l'he other exceptions to the charge as given, and to the refusals to charge, need not be referred to, as the case is presented here. It will be perceived, therefore, that the court held that the contract between W. T. Scott, Sr., and the railway company, for a right of way,. in consideration· of the establishment of the station and free transportation for Scott and his family, was void; and it was further held that the abandonment of the station in 1892 gave to the then owners of the Scott land the right to recover the value of the right of way, and incidental damages to the remainder of the tract. 'l'here is some doubt as to whether this is a suit by R.. R.. Scott, as purchaser of the land, and certain interveners, children and grandchildren of W. T. Scott, Sr., made parties merely for convenience, and to avoid difficulty in showing title, or a suit by the heirs of W. T. Scott, Sr. The view we take of the case, however, renders a determination of this question unnecessary. The case presents itself here in a double aspect: First. If the contract between W. T. Scott, Sr., and the railway company is void, has the company obtained the right to an easement over and upon the land by possession and use? Second. If the contract between W. T. Scott, Sr., and the railway company was valid, has it been complied with by the company? The contention for the plaintiff below (defendant in error here) is that the possession of the company of its right of way was a mere license; that it was a tenancy under Scott; !and that the establishment and continuance of the depot, and the allowance of free transportation, were in the nature of rent for tne right of way; and, further, that the holding of the company was subordinate to, and in recognition of, Scott's title, and not adverse to it. Is this true, or is the opposite contention true, that, under the facts, the company has, by open, peaceable,. continuous, and adverse possession, acquired a full prescriptive right to the right of way over the lands? There is no doubt that if the eontract between Scott, Sr., and the railway company, under which the company took possession of this land, was void, Scott's right of action to recover the land accrued immediately. There is no question but that the occupancy of the company was open, peaceable, continuous, and uninterrupted from 1856 to 1892, a period of 36 years. Was the possession adverse, so that it would ripen into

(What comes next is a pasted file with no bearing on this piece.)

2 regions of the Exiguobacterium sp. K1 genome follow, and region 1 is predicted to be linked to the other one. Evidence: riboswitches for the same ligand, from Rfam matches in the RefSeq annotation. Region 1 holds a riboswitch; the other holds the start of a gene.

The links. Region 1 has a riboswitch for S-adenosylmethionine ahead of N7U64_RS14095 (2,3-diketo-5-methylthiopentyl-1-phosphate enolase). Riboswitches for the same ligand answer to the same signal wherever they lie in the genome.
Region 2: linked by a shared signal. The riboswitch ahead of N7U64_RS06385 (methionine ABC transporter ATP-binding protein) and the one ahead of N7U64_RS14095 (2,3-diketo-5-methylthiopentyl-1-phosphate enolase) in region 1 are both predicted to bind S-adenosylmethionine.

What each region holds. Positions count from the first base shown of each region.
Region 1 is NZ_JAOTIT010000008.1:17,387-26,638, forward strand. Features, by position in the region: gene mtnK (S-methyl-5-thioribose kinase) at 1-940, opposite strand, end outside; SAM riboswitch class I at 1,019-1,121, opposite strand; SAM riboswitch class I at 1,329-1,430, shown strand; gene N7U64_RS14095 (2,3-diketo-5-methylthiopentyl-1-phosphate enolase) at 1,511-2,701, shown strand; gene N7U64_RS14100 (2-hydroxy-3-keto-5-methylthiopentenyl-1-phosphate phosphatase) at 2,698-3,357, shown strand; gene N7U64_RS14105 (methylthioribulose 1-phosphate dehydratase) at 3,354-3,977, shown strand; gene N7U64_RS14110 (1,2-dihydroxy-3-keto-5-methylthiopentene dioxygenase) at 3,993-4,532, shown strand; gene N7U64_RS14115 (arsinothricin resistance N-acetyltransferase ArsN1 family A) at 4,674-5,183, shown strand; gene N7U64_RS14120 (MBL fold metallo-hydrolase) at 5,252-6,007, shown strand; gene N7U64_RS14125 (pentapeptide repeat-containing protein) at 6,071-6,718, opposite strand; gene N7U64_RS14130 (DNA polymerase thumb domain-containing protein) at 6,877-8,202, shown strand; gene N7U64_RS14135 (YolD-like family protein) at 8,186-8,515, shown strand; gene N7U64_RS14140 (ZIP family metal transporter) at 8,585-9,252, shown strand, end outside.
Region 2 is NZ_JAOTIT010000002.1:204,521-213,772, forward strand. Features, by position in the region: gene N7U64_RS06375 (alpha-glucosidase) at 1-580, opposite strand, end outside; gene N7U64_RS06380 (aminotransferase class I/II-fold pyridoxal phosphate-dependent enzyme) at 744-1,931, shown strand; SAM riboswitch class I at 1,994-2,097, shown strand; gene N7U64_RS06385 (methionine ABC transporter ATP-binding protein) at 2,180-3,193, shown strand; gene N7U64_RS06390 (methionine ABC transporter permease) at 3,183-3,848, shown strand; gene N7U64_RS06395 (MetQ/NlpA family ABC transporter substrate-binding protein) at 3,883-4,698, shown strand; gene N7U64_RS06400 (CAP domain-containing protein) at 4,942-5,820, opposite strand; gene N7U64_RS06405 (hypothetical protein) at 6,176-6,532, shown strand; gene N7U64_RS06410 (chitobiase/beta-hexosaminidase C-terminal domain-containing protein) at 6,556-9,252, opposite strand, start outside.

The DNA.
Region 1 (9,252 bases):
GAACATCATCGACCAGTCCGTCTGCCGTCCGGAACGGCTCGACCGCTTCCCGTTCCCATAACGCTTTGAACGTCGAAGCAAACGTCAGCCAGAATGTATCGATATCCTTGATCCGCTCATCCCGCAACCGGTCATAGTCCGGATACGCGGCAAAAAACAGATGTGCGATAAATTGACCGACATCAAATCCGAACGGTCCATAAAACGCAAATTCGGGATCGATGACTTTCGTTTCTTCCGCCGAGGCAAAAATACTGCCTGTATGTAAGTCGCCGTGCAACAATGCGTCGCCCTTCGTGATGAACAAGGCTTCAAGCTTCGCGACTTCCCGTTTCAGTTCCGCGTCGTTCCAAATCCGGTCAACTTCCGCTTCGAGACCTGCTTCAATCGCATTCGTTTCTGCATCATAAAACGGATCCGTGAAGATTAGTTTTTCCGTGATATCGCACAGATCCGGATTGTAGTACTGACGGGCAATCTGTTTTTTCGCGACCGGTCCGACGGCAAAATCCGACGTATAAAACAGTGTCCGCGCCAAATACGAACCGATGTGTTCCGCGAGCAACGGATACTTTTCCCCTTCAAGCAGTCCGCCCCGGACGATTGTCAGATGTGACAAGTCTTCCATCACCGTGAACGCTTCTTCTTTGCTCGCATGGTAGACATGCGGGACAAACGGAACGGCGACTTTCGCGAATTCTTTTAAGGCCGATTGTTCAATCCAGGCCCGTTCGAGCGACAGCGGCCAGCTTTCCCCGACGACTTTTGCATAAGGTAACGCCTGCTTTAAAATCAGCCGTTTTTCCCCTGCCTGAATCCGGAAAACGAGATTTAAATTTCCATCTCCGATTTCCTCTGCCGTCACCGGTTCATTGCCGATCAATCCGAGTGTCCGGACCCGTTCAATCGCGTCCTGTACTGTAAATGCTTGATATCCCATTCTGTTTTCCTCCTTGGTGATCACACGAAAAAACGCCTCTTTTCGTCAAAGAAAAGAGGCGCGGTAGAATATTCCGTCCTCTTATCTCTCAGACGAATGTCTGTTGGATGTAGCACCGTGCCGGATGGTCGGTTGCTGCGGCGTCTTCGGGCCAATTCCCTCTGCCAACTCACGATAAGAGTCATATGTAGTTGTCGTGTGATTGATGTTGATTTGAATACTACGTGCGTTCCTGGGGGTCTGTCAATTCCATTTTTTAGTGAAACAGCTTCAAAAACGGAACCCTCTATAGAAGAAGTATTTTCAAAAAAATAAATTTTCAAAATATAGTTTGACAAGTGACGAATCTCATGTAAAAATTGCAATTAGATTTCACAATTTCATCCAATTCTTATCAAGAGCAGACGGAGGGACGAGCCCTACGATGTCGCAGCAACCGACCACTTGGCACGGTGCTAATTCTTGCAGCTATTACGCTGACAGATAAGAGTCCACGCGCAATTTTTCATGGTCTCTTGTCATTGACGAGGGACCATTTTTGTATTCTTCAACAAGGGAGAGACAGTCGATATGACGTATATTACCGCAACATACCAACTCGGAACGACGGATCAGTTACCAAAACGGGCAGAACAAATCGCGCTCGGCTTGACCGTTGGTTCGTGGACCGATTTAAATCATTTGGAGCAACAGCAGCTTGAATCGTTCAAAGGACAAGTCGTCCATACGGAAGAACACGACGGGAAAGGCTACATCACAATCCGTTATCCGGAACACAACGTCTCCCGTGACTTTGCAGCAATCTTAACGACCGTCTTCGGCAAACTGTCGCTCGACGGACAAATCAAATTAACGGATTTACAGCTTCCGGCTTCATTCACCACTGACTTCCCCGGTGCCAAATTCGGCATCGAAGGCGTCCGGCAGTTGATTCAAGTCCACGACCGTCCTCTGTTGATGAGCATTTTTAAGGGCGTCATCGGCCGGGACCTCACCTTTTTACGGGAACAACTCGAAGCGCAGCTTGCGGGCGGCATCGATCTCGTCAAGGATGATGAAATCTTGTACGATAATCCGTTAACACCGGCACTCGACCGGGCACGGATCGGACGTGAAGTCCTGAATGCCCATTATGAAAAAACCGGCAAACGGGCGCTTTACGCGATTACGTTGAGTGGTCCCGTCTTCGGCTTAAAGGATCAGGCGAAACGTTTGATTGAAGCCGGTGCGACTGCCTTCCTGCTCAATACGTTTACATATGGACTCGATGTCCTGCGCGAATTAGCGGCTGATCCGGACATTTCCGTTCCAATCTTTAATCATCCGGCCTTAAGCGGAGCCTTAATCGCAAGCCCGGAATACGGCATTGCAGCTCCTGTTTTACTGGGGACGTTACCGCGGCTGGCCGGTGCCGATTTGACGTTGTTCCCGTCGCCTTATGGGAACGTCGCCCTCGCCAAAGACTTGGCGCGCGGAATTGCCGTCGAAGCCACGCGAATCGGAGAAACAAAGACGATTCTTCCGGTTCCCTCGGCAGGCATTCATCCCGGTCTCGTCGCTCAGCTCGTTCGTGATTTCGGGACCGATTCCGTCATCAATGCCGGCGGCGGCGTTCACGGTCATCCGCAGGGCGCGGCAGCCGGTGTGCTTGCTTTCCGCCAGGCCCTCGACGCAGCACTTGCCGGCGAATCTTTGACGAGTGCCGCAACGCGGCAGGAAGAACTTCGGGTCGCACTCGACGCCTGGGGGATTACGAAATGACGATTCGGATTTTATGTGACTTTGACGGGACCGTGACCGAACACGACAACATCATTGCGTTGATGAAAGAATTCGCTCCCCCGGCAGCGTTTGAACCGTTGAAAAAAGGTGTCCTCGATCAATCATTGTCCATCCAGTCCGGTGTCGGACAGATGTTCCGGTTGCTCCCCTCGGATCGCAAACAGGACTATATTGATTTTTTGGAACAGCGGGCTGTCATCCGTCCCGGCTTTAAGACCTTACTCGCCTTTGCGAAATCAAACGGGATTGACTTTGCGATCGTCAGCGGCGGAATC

TEXAS & P. RY. CO. V. SCOTT.